A canna’ change the laws of physics

Scotty, The Naked Time, stardate 1704.3, Episode 7

Spying on Shang

Posted by apgaylard on August 10, 2008

It seems like I’m becoming a collector of misconceptions about the Lancet paper published by Shang et al (2005).  This week I’ve been having a small disagreement with a homeopath named Clive Stuart on Margaret McCartney’s blog at Ft.com.

One of his criticisms of Shang et al was new to me.  He said, “When the 8 studies were finally revealed, it turned out that most of them were for the prophylaxis of flu.”

Now, having read the paper in question; the ‘webappendices’; the author’s letter of reply in the Lancet and the additional material they have made available on-line: I was surprised. 

I pointed out that there were only two studies in the final eight that were concerned with ‘flu-like symptoms: Rottey (80) and Papp (71) [note: the references are to the webappendix and additional material].  I thought that this would be the end of it, but no, he countered, “You say that “only two related to flu-like symptoms”. This is incorrect. Actually 5 of the 8 studies related to influenza. Three dealt with prophylaxis of influenza and two with actual treatment of influenza. One study dealt with prophylaxis of conjunctivitis, one with treating acute respiratory inflammations and one with muscle soreness in runners.” 

Again, the same error; but made with such confidence and additional detail.  I wondered whether he might have been misled by an apparently authoritative source.  A little ‘googling’ reveals a commentary on “Egger/Shang’s meta-analysis” published by The European Committee for Homeopathy (ECH) in September 2005. 

“Our Swiss colleagues who know people who were involved in Matthias Egger’s meta-analysis (Shang et al), have disclosed that the following 8 trials were used for the conclusion of the meta-analysis …

Three studies deal with the prevention of flu, two with the treatment of flu, one with the prevention of conjunctivitis, one with the treatment of acute respiratory inflammations with a complex remedy and one with the treatment of muscle soreness in long-distance runners.”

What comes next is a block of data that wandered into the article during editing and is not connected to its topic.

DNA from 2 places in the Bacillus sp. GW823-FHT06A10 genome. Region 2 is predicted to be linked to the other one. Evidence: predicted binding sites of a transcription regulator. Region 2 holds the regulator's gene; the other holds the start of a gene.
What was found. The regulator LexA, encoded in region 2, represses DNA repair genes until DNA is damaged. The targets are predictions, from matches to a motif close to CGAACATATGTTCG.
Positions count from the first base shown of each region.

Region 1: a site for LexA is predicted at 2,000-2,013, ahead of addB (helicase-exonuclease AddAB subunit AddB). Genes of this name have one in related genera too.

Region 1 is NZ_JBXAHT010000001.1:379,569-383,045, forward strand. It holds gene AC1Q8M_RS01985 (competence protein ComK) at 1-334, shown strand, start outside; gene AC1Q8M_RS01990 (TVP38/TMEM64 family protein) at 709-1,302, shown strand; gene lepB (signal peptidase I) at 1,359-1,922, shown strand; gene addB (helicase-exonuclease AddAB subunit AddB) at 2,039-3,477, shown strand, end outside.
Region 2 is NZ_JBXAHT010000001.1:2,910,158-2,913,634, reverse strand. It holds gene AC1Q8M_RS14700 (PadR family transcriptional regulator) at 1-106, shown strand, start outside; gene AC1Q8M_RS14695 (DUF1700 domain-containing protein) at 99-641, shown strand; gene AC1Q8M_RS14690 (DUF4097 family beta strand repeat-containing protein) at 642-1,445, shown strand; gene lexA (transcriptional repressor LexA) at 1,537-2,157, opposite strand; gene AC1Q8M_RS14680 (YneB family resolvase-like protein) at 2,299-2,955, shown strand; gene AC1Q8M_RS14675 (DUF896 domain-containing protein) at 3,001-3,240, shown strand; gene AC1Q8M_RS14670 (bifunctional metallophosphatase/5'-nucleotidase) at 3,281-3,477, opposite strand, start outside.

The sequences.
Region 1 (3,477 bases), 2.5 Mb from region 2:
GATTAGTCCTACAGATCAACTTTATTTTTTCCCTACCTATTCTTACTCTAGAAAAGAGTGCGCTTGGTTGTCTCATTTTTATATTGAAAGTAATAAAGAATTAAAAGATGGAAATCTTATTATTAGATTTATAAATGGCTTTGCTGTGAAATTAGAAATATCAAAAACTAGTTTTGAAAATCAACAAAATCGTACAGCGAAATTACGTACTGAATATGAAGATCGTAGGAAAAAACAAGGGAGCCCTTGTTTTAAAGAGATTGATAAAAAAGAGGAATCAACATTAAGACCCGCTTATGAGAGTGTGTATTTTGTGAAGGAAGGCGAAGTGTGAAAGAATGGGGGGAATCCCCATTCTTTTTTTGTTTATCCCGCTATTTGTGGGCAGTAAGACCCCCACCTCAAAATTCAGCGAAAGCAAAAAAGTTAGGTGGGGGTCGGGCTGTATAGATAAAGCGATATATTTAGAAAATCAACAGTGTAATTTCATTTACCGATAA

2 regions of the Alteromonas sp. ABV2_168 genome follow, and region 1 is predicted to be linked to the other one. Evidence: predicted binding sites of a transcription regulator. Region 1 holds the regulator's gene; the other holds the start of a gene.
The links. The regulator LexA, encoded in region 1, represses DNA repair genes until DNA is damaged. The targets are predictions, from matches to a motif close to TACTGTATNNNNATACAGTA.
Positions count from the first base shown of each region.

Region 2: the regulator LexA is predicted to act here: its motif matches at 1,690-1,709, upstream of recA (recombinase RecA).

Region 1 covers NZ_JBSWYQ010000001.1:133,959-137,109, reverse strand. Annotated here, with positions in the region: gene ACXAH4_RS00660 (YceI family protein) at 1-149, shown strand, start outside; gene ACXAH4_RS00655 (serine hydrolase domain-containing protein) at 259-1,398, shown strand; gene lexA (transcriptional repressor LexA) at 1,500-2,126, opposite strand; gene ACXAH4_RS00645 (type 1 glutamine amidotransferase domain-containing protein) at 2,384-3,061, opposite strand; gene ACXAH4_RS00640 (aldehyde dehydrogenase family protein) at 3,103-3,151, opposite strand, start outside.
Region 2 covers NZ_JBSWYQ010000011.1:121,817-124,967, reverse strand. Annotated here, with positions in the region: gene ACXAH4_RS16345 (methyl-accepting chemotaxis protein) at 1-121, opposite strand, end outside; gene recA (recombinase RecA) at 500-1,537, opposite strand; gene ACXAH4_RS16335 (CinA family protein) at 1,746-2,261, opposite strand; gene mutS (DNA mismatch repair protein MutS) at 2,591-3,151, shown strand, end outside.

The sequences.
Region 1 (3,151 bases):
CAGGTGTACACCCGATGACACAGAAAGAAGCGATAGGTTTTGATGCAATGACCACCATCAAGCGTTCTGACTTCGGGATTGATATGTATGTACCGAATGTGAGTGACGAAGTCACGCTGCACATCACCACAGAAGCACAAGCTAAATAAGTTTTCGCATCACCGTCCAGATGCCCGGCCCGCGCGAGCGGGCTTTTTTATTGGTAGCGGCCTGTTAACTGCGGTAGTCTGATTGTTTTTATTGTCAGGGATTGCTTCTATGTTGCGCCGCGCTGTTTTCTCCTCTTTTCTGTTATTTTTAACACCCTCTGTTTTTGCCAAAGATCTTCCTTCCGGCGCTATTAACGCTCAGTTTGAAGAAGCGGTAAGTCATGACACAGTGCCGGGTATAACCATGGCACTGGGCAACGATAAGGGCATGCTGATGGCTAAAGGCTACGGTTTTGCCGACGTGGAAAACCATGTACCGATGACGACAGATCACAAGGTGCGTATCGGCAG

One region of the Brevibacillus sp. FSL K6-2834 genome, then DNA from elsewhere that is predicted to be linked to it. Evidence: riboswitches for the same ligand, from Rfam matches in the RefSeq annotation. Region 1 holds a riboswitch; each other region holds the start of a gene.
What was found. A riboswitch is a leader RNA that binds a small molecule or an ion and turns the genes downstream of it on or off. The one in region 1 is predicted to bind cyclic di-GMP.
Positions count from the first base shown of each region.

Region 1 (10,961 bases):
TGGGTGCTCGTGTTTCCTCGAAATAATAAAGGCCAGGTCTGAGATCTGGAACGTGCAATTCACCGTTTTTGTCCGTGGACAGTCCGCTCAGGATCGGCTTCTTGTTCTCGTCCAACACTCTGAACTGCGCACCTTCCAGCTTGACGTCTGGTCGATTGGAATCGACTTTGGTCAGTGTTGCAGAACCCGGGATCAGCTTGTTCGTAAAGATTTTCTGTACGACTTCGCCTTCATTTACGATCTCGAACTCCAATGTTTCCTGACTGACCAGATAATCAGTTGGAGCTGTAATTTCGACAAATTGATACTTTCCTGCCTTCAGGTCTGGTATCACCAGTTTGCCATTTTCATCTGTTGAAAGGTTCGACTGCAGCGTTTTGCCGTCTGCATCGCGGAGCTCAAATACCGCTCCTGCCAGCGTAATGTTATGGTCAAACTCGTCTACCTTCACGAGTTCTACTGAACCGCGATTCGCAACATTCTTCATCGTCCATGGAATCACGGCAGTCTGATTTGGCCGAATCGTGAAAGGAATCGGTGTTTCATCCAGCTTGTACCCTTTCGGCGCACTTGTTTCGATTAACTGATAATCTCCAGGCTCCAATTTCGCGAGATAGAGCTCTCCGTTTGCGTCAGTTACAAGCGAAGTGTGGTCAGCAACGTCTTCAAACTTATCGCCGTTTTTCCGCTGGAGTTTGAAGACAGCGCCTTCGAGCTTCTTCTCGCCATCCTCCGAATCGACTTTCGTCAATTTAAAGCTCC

Spies in the camp! Very James Bond. Now, the content is so similar that if this is not Stuart’s source, both must share a common source.  This document is also claiming to disclose original information, increasing the likelihood of it being Stuart’s primary source. 

The date of the document also falls in to the period between late August and December 2005; the interregnum between the publication of Shang et al and the author’s disclosure of the identity of the final eight studies of homeopathy (and the six of conventional medicine). 

During this time it’s clear that the homeopathic community was, rightly, concerned to discover the identity of the studies.  It seems that their enthusiasm spilled over into desperation and they relied on hearsay.  It’s also typically disappointing that a homeopath has failed to keep up-to-date with a topic which seems to be so important to them (it was Stuart who first raised the topic of Shang et al in the thread.) 

Are there any general lessons here?  First, it illustrates the importance of going back to primary sources, where possible.  A corollary of this is that hear-say is not to be trusted.